Oasis Interviews Archive

A shitload of interviews from all the various members of Oasis and selected associates from the start of their career right up to the present day. These transcripts have been taken from various websites, forums and newsgroups over the years. Credit goes to those people who took the time to put these words online.

Wednesday, November 15, 2006

Noel Gallagher - The Courier Mail - 15th November 2006


AS A twenty-some-thing oik in Manchester, Noel Gallagher remembers using some of the money he had little of to buy Nirvana's In Utero album.

One song made his blood boil: the unfortunately prophetic I Hate Myself and I Want to Die.
"I remember thinking 'Here's this f---ing yank who's got everything I want'," Gallagher recalls of Kurt Cobain.

"He was in the biggest band in the world, he's critically acclaimed, revered by fans, he's a f---ing multi-millionaire. That was everything I wanted in life, he had it. And the c--- wants to kill himself. I started thinking, 'How can that be?'."

Gallagher, who had started writing the songs that would become Oasis' seminal debut Definitely Maybe, suddenly got the inspiration to write Live Forever.

The ballad became the band's signature tune, recently voted the best song ever by Q Magazine readers in the UK.

His lyrics became the antidote to Cobain's suicidal misery.

"At the time I had nothing, I was living in a council flat, I had nowt," Gallagher says. "I had one guitar, I could barely pay the rent on the rehearsal room, I didn't have a job but we kept it going. I still loved getting up every day because it was a pleasure to be alive. Live Forever just came out."

Fast forward to 2006 and the twenty-something Gallagher is now a thirty-something multi-millionaire who is the songwriting force behind one of the biggest rock bands in UK history.

He's got everything he thought Kurt Cobain was wasting . . . except Courtney Love. "I'm still working on that," he jokes, "but she won't have it."

Gallagher is on the phone to spruik an album he didn't want to release – Oasis' best of Stop the Clocks. You see, Oasis had left their label Sony BMG in the UK, but the company were going to release the album regardless, so Gallagher stepped in to, as he puts it, stop it being sh--.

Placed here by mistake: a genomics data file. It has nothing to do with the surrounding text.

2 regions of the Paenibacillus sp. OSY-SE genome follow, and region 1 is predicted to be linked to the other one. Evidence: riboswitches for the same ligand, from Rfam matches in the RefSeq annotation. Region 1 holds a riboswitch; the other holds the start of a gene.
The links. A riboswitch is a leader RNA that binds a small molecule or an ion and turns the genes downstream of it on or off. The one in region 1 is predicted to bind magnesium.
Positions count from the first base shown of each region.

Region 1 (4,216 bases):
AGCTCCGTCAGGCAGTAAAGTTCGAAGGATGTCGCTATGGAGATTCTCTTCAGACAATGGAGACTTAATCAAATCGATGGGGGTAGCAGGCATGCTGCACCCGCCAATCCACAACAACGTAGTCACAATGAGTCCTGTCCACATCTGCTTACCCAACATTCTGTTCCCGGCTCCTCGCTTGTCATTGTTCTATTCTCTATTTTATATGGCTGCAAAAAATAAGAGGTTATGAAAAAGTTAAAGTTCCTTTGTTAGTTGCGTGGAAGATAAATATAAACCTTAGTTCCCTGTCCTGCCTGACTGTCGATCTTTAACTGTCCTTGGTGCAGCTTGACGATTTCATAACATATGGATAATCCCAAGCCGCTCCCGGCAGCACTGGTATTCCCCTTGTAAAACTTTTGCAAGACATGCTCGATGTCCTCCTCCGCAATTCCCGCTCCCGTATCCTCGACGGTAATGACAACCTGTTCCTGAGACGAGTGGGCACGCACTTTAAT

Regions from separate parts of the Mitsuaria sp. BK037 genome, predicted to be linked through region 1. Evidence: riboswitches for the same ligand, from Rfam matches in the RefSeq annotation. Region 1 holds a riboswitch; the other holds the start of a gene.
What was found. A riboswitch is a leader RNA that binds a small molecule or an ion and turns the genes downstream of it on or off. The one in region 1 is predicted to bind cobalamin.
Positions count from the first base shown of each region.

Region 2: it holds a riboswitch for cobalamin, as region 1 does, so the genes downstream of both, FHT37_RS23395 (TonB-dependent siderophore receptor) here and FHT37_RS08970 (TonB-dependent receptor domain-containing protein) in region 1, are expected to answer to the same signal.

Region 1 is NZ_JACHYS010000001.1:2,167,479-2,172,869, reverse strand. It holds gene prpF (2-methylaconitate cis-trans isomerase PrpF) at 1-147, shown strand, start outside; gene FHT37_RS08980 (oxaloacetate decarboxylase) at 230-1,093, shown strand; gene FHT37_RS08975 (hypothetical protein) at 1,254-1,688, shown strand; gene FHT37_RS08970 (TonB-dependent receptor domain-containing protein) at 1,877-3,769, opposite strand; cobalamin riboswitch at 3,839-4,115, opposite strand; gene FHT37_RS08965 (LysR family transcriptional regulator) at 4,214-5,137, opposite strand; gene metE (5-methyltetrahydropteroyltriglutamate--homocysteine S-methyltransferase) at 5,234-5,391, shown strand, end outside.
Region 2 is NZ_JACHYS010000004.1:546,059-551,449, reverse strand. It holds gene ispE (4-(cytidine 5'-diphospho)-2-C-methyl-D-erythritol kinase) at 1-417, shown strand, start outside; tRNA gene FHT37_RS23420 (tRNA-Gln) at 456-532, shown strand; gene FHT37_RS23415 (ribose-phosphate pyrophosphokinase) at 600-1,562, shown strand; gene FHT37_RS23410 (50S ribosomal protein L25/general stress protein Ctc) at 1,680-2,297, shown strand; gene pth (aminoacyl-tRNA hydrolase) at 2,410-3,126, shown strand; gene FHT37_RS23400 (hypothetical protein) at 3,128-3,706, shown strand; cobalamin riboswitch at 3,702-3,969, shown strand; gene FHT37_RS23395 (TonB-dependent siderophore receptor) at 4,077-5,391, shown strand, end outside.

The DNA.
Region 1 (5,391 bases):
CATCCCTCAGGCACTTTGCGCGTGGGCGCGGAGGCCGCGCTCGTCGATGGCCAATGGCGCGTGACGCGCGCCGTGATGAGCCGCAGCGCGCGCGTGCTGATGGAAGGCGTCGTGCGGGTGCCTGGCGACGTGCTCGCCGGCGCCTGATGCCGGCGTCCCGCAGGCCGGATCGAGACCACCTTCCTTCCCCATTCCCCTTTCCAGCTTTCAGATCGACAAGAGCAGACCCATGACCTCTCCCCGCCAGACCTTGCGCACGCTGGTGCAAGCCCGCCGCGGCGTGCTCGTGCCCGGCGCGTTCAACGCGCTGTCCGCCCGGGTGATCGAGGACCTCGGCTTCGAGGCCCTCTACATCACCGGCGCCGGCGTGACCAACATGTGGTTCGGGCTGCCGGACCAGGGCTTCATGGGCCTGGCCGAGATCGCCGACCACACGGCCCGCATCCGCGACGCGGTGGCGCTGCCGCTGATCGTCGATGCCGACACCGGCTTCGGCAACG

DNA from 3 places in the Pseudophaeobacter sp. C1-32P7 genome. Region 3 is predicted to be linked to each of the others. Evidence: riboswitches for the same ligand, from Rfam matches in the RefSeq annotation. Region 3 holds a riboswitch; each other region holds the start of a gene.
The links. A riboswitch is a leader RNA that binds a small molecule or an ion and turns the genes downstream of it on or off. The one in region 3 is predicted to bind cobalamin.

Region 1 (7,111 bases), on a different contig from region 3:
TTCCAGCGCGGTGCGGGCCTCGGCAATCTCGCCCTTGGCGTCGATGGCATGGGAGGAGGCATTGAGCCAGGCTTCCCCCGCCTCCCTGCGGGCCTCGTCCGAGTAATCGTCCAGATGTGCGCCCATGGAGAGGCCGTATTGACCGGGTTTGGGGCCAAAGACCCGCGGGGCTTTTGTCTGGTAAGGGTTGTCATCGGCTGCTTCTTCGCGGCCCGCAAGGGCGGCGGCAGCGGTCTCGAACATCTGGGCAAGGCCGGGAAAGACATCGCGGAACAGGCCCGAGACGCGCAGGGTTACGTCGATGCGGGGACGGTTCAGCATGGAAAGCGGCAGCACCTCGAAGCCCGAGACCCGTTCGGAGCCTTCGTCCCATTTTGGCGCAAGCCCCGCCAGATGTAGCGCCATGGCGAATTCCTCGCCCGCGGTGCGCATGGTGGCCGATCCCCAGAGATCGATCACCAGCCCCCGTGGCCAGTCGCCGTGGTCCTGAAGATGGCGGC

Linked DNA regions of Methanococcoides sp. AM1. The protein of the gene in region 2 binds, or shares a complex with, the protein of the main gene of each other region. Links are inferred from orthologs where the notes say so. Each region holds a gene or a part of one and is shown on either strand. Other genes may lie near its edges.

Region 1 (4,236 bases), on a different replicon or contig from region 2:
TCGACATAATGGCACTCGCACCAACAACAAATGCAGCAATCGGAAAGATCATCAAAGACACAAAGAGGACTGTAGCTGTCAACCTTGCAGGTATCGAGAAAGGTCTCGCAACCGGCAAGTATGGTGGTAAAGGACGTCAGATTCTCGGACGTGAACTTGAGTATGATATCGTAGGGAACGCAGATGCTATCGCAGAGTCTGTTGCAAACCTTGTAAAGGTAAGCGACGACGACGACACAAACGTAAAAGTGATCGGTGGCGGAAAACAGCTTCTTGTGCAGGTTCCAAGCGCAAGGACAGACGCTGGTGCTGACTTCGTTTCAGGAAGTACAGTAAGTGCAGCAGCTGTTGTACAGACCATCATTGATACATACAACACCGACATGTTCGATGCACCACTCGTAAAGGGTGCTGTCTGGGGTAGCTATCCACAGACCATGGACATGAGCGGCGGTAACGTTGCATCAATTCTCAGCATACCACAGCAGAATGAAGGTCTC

"They're within their rights to do one," he says, "We got wind they were going to do one so we figured it's best to be involved, choose the tracks and the artwork and all that f---ing bollocks. But it's frustrating, we'd rather be working on new stuff."

Stop the Clocks features precisely no new tracks, resisting the recent trend for artists to throw a couple of new or previously unreleased songs on their "best of" albums.

"Best ofs aren't about new music," Gallagher says. "When you buy a best of, not by a classic band but by new bands like Supergrass or Blur or Manic Street Preachers, there's always two songs at the end that are so obviously new songs that have been lying around the studio – let's stick that on the best of and they're so obviously not the best."

Two unreleased songs, Stop the Clocks and The Boy with the Blues were mentioned by fans as possibilities to make the compilation.

Gallagher says the songs exist but were never going to make the best of.

Instead the best of features Liam and Noel Gallagher's pick of their songs – tellingly nothing from their critically mauled Be Here Now album and a large smattering of tracks from their debut and follow-up What's the Story Morning Glory. There's also four B-sides from that era, only two tracks from their recent "comeback" album Don't Believe the Truth and one track each from Heathen Chemistry and Standing on the Shoulder of Giants.